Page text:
What was impressive about Marc Márquez wrapping up his sixth MotoGP title in seven years was not so much that he took the title with a win (as outstanding as it was), but how he got there in the first place. Márquez' record after Thailand is almost unparalleled in the MotoGP era: 9 wins, 5 second places, and a single DNF. Márquez' sole DNF came when he crashed out of the lead in Austin, a result of the engine braking problems the 2019 Honda RC213V suffered early in the season.

The only rider to have done anything like this before was Valentino Rossi in 2002. Then, in the first year of the 990cc four strokes, Rossi won 11 of the 16 races, and took 4 second places, with one DNF, caused by a problem with his rear tire. It was Rossi's third season in the premier class, a year after winning his first title aboard the 500cc two stroke Honda NSR500.

To find other parallels, you have to go back further in time. In 1997, Mick Doohan won 12 races out of 15, finishing second in two more and not finishing in the last race of the year, his home Grand Prix at Phillip Island. Before that, there was Freddie Spencer, who won 7 races in 1985, finishing second in 3 more, crashing in Assen and choosing to skip the final race in Misano. To find greater dominance, you would have to go even further back, to the days of Giacomo Agostini on the MV Agusta, who either won or retired in every race he started in during the period from 1968 to 1971.

Closer than ever

Márquez' 2019 season stands above all of those, however, for the sheer level of competitiveness of the current era. When Agostini was racing, the MV was in a league of its own, the Italian regularly lapping the rest of the field. In 1985, Spencer's only real opposition came from Eddie Lawson, and from his own successful attempt to secure the 500cc and 250cc titles in the same season.

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KTM MotoGP Tech Director Sebastian Risse Interview, Part 1: On Progress, And Building A Bike For Different Riding Styles

KTM came into MotoGP with big ambitions. At the presentation of their MotoGP project at their home Grand Prix in Austria in 2016, KTM CEO Stefan Pierer was clear: "For sure we will face a learning curve when we go into a segment but we will reach the podium and the dream of my life is to be world champion in MotoGP." The learning curve has been steep indeed, but in two-and-a-half seasons, the KTM RC16 has gone from the back of the grid to closing in on the top five.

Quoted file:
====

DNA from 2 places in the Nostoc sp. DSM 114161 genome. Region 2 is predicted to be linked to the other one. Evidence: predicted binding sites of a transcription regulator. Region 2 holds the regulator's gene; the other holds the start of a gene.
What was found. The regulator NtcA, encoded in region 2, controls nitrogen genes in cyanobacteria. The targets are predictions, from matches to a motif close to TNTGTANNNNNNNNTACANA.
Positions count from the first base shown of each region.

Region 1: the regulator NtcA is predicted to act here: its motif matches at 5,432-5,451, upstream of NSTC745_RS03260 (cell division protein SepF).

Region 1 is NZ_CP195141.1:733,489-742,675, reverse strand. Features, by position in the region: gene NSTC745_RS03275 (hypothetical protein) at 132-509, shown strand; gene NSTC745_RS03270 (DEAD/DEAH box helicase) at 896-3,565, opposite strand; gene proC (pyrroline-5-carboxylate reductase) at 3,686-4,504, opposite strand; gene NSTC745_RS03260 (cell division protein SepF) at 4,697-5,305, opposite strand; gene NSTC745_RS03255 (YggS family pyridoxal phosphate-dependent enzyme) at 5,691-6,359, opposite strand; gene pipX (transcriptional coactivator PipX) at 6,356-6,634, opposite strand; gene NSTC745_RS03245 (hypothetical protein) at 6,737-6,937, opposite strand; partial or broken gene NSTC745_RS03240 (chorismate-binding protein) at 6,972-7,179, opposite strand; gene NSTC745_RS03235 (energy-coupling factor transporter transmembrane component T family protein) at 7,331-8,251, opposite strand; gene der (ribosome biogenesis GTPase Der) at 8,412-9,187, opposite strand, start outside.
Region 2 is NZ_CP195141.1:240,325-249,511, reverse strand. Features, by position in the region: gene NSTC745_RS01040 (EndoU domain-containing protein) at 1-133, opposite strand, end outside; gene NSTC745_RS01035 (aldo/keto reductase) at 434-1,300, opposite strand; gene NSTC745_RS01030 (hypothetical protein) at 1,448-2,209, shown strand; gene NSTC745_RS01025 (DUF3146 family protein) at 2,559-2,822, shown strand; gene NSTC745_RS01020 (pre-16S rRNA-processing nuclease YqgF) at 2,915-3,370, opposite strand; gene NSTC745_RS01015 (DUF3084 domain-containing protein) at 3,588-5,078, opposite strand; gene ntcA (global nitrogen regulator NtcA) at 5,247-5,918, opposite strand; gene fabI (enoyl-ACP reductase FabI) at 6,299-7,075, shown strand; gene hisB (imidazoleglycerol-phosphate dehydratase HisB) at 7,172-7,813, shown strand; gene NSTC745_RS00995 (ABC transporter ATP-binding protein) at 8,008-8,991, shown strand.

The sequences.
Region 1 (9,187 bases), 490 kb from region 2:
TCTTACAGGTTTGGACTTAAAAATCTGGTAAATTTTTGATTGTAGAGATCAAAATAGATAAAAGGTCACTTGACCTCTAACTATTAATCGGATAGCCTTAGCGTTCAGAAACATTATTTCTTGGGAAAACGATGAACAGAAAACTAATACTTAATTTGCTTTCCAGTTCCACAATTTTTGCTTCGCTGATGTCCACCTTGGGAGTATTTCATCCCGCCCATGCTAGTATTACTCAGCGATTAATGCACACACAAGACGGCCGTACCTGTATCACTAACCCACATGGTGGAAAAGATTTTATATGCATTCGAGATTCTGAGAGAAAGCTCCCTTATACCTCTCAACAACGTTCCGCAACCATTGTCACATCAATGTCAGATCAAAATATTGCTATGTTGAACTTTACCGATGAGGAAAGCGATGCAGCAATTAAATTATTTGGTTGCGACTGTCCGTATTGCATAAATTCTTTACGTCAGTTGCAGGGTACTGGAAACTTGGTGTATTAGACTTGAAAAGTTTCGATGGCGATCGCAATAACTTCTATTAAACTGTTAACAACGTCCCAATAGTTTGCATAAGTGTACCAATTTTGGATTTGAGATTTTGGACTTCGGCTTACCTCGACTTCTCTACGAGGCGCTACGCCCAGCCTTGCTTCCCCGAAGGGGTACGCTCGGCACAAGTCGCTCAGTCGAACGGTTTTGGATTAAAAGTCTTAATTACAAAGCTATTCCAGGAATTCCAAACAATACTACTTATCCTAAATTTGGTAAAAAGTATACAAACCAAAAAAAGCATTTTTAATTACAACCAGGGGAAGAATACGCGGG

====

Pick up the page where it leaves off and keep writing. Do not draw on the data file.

Is that fast enough for KTM? At Silverstone, I spoke to Sebastian Risse, KTM's MotoGP Technical Director, about the progress of the project and the lessons learned along the way. He was open about the toughness of the challenge, the highs and lows along the way, and the development trajectory of the bike.

The interview covered a lot of ground, including the benefits of having four riders in stead of two, the role played by Dani Pedrosa, and the process by which the feedback from riders is turned into a MotoGP machine.

The interview is in two parts. To kick off the first part of the interview, I wanted to get an old question out of the way which has been discussed many times. Would KTM be sticking with a steel trellis frame and WP suspension?

Sebastian Risse: Basically this is something outstanding, something different compared to our competitors. Historically we have a lot of experience with steel frames. Every class we conquered as KTM. Basically we finally conquered with the steel frame. So we learned how to use it for various very different applications, how to achieve different targets. We don’t see any point at the moment where we restrict ourselves in using it. In the other hand, we want to use it as our strong point because we know how to handle this material. We have the process. We are quick in making, modifying, updating. We would also give up on this if we would start something with a different material.

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Misano MotoGP Test Thursday Notes: Yamaha Lead On Busy Day Of Testing

The advantage of a private test is that work can take place away from the prying eyes of the media. Some of the MotoGP manufacturers, most notably Yamaha and Honda, have taken advantage of the fact that the two-day test at Misano is private, and have debuted various new parts for both this year and next. With the pit lane closed to the media, the factories can work more freely.

The work going on means you can set little stock by the order on the timesheets. The two satellite Petronas Yamaha riders were fastest, but as they have mainly been working on race setup, this should hardly come as a surprise. Nor should the fact that Marc Márquez was third fastest, the Repsol Honda rider always fast under all conditions. But riders such as Alex Rins were not focused on a single fast lap, and so comparisons are difficult.

Yamaha had the most intriguing test program. Factory riders Valentino Rossi and Maverick Viñales had a lot of parts to test. Both riders tried a second version of the 2020 engine they debuted at Brno, and though it was a slight improvement, much more was needed. "The step is not as big as we need, but in the right direction," was Rossi's verdict, while Viñales was a little more pessimistic, saying it was not the step they had been hoping for.